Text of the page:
At the place I work, there is a nice older lady who comes in a couple days a week to help us out with various menial labor.  I have never had a problem with her, and she has always been very outgoing and kind to me.  I helped her granddaughter out by buying Girl Scout cookies from her.

There is one standing, well-known rule we have when the other guys I work with and I are around her:  don’t mention Obama.  She hates Obama.

You don’t even have to be a supporter of Obama, or an Obama fan.  I just wonder the same thing we all wonder when someone comes out and says they hate him:  why?

Why do you hate Barack Obama?

Perhaps it’s because he wants to take all your guns away.  Perhaps it’s because he hasn’t created enough jobs.  Perhaps he hasn’t fulfilled all the promises he made when he was campaigning.  Perhaps it’s Obamacare.  

Perhaps there are a lot of other half-baked insane ideas a person can come up with to disguise their anger towards a person that they can’t really explain.  Perhaps you just don’t like the guy.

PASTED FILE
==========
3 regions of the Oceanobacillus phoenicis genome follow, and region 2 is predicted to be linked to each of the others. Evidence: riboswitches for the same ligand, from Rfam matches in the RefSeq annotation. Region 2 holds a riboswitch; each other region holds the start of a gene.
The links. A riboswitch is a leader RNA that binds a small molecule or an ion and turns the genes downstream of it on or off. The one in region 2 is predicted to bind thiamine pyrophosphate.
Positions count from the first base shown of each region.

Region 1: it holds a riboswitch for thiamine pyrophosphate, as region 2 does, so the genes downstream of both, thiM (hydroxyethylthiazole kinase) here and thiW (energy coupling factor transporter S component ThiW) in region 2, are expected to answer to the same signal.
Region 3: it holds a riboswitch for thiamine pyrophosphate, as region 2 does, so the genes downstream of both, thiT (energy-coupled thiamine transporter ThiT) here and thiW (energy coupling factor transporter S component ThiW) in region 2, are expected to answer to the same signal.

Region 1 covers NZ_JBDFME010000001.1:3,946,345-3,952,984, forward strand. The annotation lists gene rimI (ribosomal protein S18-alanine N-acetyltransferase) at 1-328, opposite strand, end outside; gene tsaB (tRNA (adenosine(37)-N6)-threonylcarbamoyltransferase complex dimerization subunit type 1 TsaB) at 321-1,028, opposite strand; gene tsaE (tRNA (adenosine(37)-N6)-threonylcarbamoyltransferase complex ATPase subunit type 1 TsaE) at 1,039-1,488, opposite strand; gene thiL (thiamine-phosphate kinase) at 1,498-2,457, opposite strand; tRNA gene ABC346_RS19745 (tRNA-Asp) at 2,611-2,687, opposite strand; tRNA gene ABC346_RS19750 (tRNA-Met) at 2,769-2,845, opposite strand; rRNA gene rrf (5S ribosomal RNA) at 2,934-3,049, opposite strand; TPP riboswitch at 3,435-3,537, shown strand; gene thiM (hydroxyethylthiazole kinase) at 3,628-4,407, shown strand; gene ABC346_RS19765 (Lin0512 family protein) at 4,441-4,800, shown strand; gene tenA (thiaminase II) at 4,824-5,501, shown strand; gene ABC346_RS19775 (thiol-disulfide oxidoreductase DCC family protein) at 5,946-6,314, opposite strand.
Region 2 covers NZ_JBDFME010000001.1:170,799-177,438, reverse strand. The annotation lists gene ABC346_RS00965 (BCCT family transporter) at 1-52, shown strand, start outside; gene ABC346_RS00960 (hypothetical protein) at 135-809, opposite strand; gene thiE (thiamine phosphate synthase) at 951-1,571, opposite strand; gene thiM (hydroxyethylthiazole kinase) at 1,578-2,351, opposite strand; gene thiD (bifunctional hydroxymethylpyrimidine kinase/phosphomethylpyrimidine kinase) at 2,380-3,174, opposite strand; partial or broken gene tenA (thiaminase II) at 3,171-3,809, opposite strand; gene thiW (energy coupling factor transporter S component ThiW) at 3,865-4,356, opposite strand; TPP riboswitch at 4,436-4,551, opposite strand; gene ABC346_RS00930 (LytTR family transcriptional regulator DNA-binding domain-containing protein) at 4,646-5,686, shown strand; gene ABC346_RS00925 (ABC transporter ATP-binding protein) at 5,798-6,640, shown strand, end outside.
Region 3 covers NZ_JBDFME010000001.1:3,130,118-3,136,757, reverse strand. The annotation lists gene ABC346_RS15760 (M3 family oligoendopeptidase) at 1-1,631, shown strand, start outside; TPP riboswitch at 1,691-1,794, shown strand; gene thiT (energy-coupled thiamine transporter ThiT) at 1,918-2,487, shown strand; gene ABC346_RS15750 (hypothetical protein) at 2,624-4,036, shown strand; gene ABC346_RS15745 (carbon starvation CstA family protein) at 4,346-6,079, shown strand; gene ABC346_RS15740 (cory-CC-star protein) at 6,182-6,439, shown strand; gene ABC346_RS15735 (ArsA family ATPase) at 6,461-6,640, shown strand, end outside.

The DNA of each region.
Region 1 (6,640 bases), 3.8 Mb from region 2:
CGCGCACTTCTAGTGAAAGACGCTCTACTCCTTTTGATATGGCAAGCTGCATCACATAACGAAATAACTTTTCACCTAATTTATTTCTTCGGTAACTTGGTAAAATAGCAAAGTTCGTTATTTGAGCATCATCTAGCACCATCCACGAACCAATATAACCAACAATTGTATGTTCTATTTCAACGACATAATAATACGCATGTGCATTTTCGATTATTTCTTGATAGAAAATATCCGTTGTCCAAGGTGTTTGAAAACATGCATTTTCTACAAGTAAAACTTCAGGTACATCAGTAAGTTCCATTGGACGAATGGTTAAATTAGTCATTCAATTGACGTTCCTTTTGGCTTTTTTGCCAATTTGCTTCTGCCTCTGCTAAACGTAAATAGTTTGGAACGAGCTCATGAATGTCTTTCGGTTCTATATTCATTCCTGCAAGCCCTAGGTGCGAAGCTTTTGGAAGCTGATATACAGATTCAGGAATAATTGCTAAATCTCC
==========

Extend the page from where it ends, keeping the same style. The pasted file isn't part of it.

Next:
It doesn’t bother me whether or not you like or hate the guy – no president has ever been impeached because one person doesn’t like them.  What does bother me is unfounded rage.

I swear I’m not being naive here.  I know what the truth is behind the anger, and that bothers me too.  It scares me to think people like Cliven Bundy get to vote.  It scares me to think 25% of americans believe the sun revolves around the earth, and they get to vote.  It scares me to think some people believe Ukraine is in Iowa, and they have a vote.

It scares me to think that misinformed people believe in misinformed ideas, and they can decide the direction of our nation.